A Gaussian stretch (Figure 7.12D) is a nonlinear stretch that enhances contrast within the tails of the histogram. This stretch fits the original histogram to a normal distribution curve between the 0 and 255 limits, which improves contrast in the light and dark ranges of the image. The different lava flows are distinguished, and some details within the dry lake are emphasized. This enhancement occurs at the expense of contrast in the middle gray range; the fracture pattern and some of the folds are suppressed in this image.
An important step in the process of contrast enhancement is for the user to inspect the original histogram and determine the elements of the scene that are of greatest interest. The user then chooses the optimum stretch for his needs. Experienced operators of image processing systems bypass the histogram examination stage and adjust the brightness and contrast of images that are displayed on a CRT. For some scenes a variety of stretched images are required to display fully the original data. It also bears repeating that contrast enhancement should not be done until other processing is completed, because the stretching distorts the original values of the pixels.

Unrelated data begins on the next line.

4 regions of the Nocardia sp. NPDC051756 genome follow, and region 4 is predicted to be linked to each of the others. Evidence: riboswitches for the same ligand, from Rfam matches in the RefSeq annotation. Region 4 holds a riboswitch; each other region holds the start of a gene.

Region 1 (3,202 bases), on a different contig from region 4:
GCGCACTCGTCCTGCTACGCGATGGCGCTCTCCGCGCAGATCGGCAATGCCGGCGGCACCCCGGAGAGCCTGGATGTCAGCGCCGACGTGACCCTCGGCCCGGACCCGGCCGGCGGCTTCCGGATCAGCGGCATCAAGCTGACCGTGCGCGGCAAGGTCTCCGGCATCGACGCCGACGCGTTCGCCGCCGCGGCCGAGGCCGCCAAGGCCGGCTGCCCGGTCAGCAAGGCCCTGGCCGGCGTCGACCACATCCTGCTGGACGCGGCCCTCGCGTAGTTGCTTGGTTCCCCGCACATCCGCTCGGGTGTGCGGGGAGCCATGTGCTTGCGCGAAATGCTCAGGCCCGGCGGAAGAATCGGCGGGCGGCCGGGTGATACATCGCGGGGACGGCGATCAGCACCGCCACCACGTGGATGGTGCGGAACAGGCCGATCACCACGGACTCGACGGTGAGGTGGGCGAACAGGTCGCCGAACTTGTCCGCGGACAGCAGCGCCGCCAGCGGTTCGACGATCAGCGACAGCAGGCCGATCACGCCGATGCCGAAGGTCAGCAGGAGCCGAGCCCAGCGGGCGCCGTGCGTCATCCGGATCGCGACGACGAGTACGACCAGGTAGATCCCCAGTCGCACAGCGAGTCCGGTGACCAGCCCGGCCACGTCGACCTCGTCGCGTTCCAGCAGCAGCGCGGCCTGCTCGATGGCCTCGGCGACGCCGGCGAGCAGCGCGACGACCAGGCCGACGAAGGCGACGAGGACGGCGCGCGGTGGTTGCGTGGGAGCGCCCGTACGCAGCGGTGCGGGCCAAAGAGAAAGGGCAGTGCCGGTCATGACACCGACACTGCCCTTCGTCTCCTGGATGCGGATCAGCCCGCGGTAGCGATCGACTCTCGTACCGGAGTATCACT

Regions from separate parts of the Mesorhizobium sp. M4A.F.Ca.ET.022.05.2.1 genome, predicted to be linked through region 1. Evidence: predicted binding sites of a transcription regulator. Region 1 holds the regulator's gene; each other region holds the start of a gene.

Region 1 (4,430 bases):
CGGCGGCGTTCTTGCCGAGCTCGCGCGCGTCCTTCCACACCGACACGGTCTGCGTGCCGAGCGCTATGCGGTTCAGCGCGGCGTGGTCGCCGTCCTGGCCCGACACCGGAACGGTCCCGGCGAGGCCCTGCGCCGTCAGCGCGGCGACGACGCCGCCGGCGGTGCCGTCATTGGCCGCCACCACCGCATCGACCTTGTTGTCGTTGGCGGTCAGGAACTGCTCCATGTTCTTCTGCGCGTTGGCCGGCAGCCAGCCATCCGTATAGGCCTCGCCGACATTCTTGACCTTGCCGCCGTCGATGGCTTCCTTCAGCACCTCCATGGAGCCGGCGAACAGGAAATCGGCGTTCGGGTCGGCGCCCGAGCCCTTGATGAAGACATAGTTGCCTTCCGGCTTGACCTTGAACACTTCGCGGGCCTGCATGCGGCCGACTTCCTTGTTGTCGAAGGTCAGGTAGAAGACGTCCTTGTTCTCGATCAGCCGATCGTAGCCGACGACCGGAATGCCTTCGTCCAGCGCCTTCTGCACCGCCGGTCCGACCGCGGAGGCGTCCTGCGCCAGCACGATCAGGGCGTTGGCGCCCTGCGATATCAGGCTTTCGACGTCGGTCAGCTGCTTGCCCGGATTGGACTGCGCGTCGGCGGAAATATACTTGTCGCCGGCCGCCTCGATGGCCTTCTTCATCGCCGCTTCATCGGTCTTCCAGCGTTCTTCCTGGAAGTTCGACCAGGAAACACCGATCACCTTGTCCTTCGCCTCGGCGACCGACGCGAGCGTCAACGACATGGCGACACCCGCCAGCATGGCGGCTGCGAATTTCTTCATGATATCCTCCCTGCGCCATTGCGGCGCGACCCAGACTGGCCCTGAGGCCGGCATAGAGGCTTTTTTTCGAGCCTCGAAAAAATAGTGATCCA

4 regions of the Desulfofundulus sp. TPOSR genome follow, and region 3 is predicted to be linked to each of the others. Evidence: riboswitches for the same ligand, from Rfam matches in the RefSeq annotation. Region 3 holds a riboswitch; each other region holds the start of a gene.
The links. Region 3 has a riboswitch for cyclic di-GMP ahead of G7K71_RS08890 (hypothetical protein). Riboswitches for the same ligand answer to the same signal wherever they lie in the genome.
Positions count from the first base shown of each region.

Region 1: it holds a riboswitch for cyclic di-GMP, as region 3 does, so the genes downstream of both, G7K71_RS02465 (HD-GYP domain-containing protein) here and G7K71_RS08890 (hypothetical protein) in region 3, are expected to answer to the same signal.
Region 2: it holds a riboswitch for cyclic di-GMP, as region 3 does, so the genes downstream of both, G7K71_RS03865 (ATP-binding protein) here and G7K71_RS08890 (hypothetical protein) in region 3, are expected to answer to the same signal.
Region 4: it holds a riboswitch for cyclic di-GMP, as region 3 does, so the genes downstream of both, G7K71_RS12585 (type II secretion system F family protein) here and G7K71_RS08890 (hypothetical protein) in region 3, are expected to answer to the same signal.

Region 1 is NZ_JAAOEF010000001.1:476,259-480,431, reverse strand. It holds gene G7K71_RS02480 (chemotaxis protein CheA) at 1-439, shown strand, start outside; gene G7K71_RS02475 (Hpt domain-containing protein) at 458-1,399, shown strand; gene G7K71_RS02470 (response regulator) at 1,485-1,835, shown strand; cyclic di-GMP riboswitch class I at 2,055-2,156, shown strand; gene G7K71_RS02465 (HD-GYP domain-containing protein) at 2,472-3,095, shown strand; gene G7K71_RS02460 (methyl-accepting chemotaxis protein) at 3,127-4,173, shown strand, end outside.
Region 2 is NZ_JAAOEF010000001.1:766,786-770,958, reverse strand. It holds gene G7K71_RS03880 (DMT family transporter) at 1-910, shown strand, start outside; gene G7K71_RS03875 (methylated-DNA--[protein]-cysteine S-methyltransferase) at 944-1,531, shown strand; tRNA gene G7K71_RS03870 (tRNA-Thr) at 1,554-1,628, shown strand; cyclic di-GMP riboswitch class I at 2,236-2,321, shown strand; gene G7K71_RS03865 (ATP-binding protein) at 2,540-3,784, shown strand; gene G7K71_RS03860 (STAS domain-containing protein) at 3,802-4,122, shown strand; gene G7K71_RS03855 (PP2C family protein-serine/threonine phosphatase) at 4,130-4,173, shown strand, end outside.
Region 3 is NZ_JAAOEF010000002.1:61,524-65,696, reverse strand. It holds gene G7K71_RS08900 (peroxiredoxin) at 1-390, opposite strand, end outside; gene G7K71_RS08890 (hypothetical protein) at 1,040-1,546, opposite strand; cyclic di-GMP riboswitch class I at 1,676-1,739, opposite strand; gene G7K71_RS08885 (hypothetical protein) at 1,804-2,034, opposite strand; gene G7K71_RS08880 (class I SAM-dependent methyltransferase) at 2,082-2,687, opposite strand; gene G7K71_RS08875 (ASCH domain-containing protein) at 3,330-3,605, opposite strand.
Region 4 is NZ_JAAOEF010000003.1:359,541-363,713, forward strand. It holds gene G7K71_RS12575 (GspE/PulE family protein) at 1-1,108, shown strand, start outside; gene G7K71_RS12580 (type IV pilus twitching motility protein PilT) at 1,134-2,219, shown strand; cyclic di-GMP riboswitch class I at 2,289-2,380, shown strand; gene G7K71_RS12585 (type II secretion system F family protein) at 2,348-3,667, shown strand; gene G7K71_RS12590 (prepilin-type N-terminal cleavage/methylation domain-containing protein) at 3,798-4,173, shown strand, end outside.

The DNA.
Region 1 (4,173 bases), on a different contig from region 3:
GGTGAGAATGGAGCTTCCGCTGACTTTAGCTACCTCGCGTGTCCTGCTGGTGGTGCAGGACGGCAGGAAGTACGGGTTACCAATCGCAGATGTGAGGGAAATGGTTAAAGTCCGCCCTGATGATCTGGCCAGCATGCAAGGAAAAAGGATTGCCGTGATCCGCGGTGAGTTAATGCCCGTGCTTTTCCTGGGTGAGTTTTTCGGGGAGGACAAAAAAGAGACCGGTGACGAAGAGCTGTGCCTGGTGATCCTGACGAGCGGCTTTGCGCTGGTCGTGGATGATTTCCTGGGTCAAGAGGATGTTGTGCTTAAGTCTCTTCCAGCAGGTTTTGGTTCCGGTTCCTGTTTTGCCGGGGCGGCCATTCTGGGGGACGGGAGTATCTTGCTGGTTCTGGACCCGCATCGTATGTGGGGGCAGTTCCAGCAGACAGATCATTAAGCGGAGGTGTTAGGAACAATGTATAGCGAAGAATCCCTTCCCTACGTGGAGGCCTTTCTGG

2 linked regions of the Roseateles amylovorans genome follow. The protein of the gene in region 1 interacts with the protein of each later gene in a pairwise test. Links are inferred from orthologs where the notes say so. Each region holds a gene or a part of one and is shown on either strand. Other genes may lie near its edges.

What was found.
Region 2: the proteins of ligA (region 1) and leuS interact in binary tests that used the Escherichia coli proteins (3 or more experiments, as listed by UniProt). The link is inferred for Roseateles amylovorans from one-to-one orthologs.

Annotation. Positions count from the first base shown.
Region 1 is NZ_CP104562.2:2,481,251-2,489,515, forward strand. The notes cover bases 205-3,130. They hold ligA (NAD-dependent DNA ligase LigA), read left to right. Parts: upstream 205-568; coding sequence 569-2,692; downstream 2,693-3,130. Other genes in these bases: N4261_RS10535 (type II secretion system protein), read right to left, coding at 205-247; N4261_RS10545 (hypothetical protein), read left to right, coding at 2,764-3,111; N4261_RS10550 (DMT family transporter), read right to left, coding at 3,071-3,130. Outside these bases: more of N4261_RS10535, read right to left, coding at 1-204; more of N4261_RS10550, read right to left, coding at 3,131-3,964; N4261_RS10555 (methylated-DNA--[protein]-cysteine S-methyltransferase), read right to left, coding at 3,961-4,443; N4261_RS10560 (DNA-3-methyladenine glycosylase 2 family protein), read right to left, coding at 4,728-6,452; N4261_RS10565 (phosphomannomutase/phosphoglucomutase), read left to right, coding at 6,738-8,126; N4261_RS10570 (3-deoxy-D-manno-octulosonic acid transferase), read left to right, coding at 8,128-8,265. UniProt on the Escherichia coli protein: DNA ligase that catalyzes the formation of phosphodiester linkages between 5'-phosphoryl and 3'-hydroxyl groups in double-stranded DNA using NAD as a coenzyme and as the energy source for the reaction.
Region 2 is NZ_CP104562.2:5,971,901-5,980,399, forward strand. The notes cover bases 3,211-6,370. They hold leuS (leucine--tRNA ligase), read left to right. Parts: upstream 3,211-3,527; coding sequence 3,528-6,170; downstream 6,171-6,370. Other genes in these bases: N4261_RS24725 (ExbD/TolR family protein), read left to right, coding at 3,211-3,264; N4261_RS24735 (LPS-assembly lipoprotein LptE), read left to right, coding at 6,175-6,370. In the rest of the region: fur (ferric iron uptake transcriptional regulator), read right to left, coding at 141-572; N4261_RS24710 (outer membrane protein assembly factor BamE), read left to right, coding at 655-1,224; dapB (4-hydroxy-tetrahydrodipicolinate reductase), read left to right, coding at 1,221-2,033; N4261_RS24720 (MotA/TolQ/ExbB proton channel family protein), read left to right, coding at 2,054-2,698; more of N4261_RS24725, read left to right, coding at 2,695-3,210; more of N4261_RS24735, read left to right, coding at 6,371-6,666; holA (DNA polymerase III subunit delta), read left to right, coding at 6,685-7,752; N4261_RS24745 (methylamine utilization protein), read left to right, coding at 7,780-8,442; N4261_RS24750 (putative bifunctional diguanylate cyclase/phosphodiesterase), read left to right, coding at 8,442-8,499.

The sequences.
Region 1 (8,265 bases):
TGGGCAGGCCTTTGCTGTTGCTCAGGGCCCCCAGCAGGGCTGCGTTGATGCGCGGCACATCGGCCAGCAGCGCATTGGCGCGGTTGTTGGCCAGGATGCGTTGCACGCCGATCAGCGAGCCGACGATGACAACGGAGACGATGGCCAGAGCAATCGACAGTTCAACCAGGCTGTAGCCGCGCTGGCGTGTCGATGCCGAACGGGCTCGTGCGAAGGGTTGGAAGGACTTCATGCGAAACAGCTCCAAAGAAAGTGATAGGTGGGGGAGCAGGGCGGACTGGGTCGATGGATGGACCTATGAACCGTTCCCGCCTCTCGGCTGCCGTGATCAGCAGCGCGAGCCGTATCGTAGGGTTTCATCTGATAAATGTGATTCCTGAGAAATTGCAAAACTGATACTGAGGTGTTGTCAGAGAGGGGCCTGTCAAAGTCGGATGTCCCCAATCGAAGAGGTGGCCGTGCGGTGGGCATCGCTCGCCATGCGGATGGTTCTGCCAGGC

When any three spectral bands of MSS or TM data are combined in the RGB system, the resulting color images typically lack saturation, even though the bands have been contrast-stretched. Plate 10A is an RGB normal color image prepared from TM bands 3, 2, and 1 of the Thermopolis, Wyoming, subscene that was described in Chapter 4. The individual bands were linearly stretched, but the color image has the pastel appearance that is typical of many Landsat images. The undersaturation is due to the high degree of correlation between spectral bands. High reflectance values in the green band, for example, are accompanied by high values in the blue and red bands, so pure colors are not produced. To correct this problem, a method of enhancing saturation was developed that consists of the following steps:
for the interval 0 < H < 1, extended to 1 < H < 3. After enhancing the saturation image, the IHS values are converted back into RGB images by inverse equations.
The IHS transformation and its inverse are also useful for combining images of different types. For example, a digital radar image could be geometrically registered to the Thermopolis TM data. After the TM bands are transformed into IHS values, the radar image data may be substituted for the intensity image. The new combination (radar, hue, and enhanced saturation) can then be transformed back into an RGB image that incorporates both radar and TM data.